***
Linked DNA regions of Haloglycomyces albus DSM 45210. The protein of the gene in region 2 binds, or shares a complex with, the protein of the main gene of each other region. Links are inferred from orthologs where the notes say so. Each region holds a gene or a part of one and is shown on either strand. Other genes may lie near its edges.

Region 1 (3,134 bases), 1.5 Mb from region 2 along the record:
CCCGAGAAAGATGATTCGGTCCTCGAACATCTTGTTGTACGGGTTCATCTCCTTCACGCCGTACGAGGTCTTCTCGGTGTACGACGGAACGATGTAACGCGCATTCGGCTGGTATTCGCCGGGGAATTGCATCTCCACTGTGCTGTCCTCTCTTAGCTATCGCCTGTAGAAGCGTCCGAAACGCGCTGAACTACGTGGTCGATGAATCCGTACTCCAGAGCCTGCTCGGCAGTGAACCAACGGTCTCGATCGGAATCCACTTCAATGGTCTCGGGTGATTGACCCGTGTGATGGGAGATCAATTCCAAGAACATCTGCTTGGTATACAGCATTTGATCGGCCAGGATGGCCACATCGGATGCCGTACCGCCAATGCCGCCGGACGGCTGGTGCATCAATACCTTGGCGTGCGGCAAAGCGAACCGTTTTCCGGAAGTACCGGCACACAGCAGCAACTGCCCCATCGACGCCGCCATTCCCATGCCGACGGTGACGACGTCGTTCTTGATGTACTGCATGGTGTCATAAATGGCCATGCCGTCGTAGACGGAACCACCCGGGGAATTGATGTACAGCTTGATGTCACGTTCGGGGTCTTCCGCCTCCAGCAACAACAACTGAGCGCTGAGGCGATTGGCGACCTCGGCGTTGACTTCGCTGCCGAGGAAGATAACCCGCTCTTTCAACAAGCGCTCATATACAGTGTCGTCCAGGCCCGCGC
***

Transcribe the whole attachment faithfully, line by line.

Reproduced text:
Linked DNA regions of Haloglycomyces albus DSM 45210. The protein of the gene in region 2 binds, or shares a complex with, the protein of the main gene of each other region. Links are inferred from orthologs where the notes say so. Each region holds a gene or a part of one and is shown on either strand. Other genes may lie near its edges.

Region 1 (3,134 bases), 1.5 Mb from region 2 along the record:
CCCGAGAAAGATGATTCGGTCCTCGAACATCTTGTTGTACGGGTTCATCTCCTTCACGCCGTACGAGGTCTTCTCGGTGTACGACGGAACGATGTAACGCGCATTCGGCTGGTATTCGCCGGGGAATTGCATCTCCACTGTGCTGTCCTCTCTTAGCTATCGCCTGTAGAAGCGTCCGAAACGCGCTGAACTACGTGGTCGATGAATCCGTACTCCAGAGCCTGCTCGGCAGTGAACCAACGGTCTCGATCGGAATCCACTTCAATGGTCTCGGGTGATTGACCCGTGTGATGGGAGATCAATTCCAAGAACATCTGCTTGGTATACAGCATTTGATCGGCCAGGATGGCCACATCGGATGCCGTACCGCCAATGCCGCCGGACGGCTGGTGCATCAATACCTTGGCGTGCGGCAAAGCGAACCGTTTTCCGGAAGTACCGGCACACAGCAGCAACTGCCCCATCGACGCCGCCATTCCCATGCCGACGGTGACGACGTCGTTCTTGATGTACTGCATGGTGTCATAAATGGCCATGCCGTCGTAGACGGAACCACCCGGGGAATTGATGTACAGCTTGATGTCACGTTCGGGGTCTTCCGCCTCCAGCAACAACAACTGAGCGCTGAGGCGATTGGCGACCTCGGCGTTGACTTCGCTGCCGAGGAAGATAACCCGCTCTTTCAACAAGCGCTCATATACAGTGTCGTCCAGGCCCGCGC